Our November teacher feature is Amber Kriley. She has been teaching for five years and currently teaches third grade at Ogden Elementary school in Ogden, Kansas.
Throughout her childhood school years, Kriley had great teachers who inspired her to learn and pursue a career in education. Her own passion for learning and the desire help others learn is what ultimately led her to a career in education. Kriley grew up on her family farm that has been in her family for over a hundred years. She gained experience on her family farm with cattle, pigs and chickens, along with field crops such as milo and wheat. She still returns home to help with wheat harvest every summer. Along with her family farm, Kriley was actively involved in 4-H for eleven years and in FFA for four years.
Kriley priorities integrating agriculture into her classroom by using various activities throughout the year. An example of how she does this is teaching area and perimeter in math by designing farms, surrounding fields and pasture land. In her science classes, she teaches her students about different crops in different regions throughout the United States based on weather and climate. In social studies, her classes learn about different communities and how farming communities make their livings. She ends the school year by taking her class on a field trip to her family’s farm so her students can experience a farm, first-hand for a day. Her favorite KFAC lesson plan is “Celebrate Wheat” because it provides students with information about one of the most abundant crops in Kansas.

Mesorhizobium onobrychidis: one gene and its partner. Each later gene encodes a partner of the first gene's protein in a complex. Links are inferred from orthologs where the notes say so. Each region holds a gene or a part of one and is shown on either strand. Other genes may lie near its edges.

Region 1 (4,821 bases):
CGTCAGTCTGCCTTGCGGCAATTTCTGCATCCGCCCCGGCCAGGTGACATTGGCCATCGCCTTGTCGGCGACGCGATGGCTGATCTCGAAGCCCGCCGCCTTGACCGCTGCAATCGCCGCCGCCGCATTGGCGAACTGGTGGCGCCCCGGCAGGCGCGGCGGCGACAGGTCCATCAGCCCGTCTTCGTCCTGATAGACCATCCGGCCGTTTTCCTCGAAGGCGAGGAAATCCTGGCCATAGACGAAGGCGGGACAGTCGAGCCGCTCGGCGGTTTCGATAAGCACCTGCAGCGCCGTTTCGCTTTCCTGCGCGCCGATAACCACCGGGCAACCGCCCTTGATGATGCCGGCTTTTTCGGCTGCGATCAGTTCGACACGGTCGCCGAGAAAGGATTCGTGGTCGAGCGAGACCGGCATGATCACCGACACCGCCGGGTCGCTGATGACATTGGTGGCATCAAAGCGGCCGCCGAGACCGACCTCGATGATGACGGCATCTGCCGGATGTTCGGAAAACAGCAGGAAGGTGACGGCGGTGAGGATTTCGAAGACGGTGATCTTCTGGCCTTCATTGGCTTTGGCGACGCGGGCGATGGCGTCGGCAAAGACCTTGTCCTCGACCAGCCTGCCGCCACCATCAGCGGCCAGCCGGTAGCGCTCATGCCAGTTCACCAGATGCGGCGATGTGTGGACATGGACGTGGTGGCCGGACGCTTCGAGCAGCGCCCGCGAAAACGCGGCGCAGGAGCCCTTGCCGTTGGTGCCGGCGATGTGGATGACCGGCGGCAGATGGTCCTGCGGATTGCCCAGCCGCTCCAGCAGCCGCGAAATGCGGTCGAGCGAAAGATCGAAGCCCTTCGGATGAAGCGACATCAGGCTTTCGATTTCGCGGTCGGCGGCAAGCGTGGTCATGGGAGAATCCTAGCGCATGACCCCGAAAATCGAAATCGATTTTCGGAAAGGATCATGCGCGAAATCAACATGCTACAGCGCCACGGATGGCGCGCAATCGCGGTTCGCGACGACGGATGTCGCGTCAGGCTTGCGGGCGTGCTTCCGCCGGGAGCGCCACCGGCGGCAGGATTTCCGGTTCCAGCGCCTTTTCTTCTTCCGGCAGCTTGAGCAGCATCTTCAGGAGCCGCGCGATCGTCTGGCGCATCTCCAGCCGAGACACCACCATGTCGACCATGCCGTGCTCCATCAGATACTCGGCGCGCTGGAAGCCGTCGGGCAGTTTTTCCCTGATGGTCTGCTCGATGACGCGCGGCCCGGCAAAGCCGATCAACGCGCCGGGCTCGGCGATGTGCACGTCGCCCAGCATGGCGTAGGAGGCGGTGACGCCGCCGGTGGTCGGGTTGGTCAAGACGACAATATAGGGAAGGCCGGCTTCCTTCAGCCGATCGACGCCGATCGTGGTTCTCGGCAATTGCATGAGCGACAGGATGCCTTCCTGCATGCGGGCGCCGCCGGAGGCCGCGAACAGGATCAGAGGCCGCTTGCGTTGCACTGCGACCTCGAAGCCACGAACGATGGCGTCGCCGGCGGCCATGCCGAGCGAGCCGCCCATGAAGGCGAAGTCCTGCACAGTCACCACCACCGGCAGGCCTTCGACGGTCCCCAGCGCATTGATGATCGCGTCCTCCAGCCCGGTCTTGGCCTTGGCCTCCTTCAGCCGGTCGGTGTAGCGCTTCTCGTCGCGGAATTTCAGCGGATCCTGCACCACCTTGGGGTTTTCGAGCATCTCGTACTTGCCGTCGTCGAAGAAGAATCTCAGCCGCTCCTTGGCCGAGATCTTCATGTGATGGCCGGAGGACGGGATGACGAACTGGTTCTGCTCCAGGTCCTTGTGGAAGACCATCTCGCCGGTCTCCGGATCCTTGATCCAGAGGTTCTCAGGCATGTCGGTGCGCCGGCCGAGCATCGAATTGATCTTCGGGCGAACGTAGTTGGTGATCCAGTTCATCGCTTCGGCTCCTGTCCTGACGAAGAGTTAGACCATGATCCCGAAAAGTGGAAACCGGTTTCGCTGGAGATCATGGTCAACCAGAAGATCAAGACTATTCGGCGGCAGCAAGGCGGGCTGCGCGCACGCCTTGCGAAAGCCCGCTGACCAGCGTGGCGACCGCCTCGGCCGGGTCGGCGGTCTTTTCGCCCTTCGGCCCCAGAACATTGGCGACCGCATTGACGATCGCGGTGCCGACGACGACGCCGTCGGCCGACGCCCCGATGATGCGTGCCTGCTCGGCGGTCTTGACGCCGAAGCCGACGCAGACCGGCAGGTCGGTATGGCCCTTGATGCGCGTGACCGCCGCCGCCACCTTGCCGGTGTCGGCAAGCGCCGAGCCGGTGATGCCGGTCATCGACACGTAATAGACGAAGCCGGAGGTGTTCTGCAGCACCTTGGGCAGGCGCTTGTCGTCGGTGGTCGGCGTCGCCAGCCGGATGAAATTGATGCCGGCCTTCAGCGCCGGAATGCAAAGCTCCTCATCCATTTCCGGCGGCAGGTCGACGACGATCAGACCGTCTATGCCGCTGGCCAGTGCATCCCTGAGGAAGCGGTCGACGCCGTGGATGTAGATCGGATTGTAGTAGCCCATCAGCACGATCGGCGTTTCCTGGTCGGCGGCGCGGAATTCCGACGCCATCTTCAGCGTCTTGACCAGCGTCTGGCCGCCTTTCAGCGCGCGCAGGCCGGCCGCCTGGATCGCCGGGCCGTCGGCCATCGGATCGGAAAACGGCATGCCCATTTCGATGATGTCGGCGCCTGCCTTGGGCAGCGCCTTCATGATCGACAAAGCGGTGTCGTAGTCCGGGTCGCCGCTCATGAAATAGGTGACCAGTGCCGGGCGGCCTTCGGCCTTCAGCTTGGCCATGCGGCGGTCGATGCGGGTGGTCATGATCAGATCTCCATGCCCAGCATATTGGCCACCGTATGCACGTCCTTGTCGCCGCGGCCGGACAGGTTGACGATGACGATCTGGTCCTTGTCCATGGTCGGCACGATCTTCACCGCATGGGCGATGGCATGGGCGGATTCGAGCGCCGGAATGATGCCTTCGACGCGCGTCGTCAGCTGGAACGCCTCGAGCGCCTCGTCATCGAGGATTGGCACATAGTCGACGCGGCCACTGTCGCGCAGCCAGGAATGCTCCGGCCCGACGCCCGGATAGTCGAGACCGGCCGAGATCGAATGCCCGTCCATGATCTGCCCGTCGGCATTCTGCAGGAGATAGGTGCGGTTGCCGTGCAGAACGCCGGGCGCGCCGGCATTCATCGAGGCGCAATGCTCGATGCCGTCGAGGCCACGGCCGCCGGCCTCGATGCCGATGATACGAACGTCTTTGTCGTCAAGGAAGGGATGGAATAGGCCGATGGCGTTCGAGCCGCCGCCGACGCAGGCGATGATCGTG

She believes her students enjoy learning about agriculture because they get to learn more about her agricultural background on a personal level, which builds a stronger classroom atmosphere. She also thinks it’s important for her students to learn about agriculture because they all have grown up in an agricultural community. Even if they don’t end up in a similar community in the future, everywhere and everything is impacted by agriculture. She wants her students to understand where their food comes from and how much hard work was put into it.
A piece of advice Kriley would offer others is to share your passion with your students in order to form a deeper connection with you. Kriley believes students become interested in topics that educators have a passion for, which is why her classroom model has thrived.